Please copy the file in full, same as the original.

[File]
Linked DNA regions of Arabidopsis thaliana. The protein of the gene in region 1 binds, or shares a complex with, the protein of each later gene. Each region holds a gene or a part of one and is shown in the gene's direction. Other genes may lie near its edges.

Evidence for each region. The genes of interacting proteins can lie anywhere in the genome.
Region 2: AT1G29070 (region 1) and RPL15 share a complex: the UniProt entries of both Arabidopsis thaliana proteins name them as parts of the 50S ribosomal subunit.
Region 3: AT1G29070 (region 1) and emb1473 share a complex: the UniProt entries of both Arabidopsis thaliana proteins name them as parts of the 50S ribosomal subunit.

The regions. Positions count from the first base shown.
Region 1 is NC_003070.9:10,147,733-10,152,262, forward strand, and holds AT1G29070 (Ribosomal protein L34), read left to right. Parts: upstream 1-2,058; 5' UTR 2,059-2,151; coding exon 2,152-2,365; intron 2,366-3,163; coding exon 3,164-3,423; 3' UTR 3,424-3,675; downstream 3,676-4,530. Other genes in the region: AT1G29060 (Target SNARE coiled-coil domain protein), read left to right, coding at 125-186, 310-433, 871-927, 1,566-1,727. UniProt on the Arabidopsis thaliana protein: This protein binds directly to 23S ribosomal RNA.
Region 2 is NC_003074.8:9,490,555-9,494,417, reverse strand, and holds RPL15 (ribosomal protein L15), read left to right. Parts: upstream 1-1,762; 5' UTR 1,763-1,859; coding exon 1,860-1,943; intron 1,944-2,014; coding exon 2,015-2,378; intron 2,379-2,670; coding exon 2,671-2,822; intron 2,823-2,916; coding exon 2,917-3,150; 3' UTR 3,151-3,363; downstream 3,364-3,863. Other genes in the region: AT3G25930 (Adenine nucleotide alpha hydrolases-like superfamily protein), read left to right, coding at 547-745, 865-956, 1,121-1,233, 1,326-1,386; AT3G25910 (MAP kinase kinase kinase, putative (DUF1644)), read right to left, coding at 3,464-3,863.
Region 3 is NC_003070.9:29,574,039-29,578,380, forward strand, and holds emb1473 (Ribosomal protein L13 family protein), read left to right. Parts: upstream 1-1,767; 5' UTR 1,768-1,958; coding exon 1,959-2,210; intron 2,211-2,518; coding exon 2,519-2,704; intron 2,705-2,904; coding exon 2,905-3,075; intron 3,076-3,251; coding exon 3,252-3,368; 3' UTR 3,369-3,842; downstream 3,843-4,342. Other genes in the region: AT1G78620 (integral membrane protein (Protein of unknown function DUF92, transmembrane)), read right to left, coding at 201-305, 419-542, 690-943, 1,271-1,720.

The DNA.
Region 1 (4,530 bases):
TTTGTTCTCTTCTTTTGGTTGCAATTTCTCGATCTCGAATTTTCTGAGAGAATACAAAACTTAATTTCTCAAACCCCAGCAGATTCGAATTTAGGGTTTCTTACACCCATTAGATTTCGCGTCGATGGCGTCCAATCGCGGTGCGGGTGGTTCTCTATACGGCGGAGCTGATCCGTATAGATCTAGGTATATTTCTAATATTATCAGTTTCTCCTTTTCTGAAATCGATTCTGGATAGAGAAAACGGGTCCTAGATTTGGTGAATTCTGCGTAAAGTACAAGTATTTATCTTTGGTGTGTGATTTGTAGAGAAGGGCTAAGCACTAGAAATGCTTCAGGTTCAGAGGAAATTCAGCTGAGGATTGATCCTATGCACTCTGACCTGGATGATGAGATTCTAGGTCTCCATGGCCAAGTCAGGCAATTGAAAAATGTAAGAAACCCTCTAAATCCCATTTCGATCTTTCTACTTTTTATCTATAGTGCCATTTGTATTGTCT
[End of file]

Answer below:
Linked DNA regions of Arabidopsis thaliana. The protein of the gene in region 1 binds, or shares a complex with, the protein of each later gene. Each region holds a gene or a part of one and is shown in the gene's direction. Other genes may lie near its edges.

Evidence for each region. The genes of interacting proteins can lie anywhere in the genome.
Region 2: AT1G29070 (region 1) and RPL15 share a complex: the UniProt entries of both Arabidopsis thaliana proteins name them as parts of the 50S ribosomal subunit.
Region 3: AT1G29070 (region 1) and emb1473 share a complex: the UniProt entries of both Arabidopsis thaliana proteins name them as parts of the 50S ribosomal subunit.

The regions. Positions count from the first base shown.
Region 1 is NC_003070.9:10,147,733-10,152,262, forward strand, and holds AT1G29070 (Ribosomal protein L34), read left to right. Parts: upstream 1-2,058; 5' UTR 2,059-2,151; coding exon 2,152-2,365; intron 2,366-3,163; coding exon 3,164-3,423; 3' UTR 3,424-3,675; downstream 3,676-4,530. Other genes in the region: AT1G29060 (Target SNARE coiled-coil domain protein), read left to right, coding at 125-186, 310-433, 871-927, 1,566-1,727. UniProt on the Arabidopsis thaliana protein: This protein binds directly to 23S ribosomal RNA.
Region 2 is NC_003074.8:9,490,555-9,494,417, reverse strand, and holds RPL15 (ribosomal protein L15), read left to right. Parts: upstream 1-1,762; 5' UTR 1,763-1,859; coding exon 1,860-1,943; intron 1,944-2,014; coding exon 2,015-2,378; intron 2,379-2,670; coding exon 2,671-2,822; intron 2,823-2,916; coding exon 2,917-3,150; 3' UTR 3,151-3,363; downstream 3,364-3,863. Other genes in the region: AT3G25930 (Adenine nucleotide alpha hydrolases-like superfamily protein), read left to right, coding at 547-745, 865-956, 1,121-1,233, 1,326-1,386; AT3G25910 (MAP kinase kinase kinase, putative (DUF1644)), read right to left, coding at 3,464-3,863.
Region 3 is NC_003070.9:29,574,039-29,578,380, forward strand, and holds emb1473 (Ribosomal protein L13 family protein), read left to right. Parts: upstream 1-1,767; 5' UTR 1,768-1,958; coding exon 1,959-2,210; intron 2,211-2,518; coding exon 2,519-2,704; intron 2,705-2,904; coding exon 2,905-3,075; intron 3,076-3,251; coding exon 3,252-3,368; 3' UTR 3,369-3,842; downstream 3,843-4,342. Other genes in the region: AT1G78620 (integral membrane protein (Protein of unknown function DUF92, transmembrane)), read right to left, coding at 201-305, 419-542, 690-943, 1,271-1,720.

The DNA.
Region 1 (4,530 bases):
TTTGTTCTCTTCTTTTGGTTGCAATTTCTCGATCTCGAATTTTCTGAGAGAATACAAAACTTAATTTCTCAAACCCCAGCAGATTCGAATTTAGGGTTTCTTACACCCATTAGATTTCGCGTCGATGGCGTCCAATCGCGGTGCGGGTGGTTCTCTATACGGCGGAGCTGATCCGTATAGATCTAGGTATATTTCTAATATTATCAGTTTCTCCTTTTCTGAAATCGATTCTGGATAGAGAAAACGGGTCCTAGATTTGGTGAATTCTGCGTAAAGTACAAGTATTTATCTTTGGTGTGTGATTTGTAGAGAAGGGCTAAGCACTAGAAATGCTTCAGGTTCAGAGGAAATTCAGCTGAGGATTGATCCTATGCACTCTGACCTGGATGATGAGATTCTAGGTCTCCATGGCCAAGTCAGGCAATTGAAAAATGTAAGAAACCCTCTAAATCCCATTTCGATCTTTCTACTTTTTATCTATAGTGCCATTTGTATTGTCT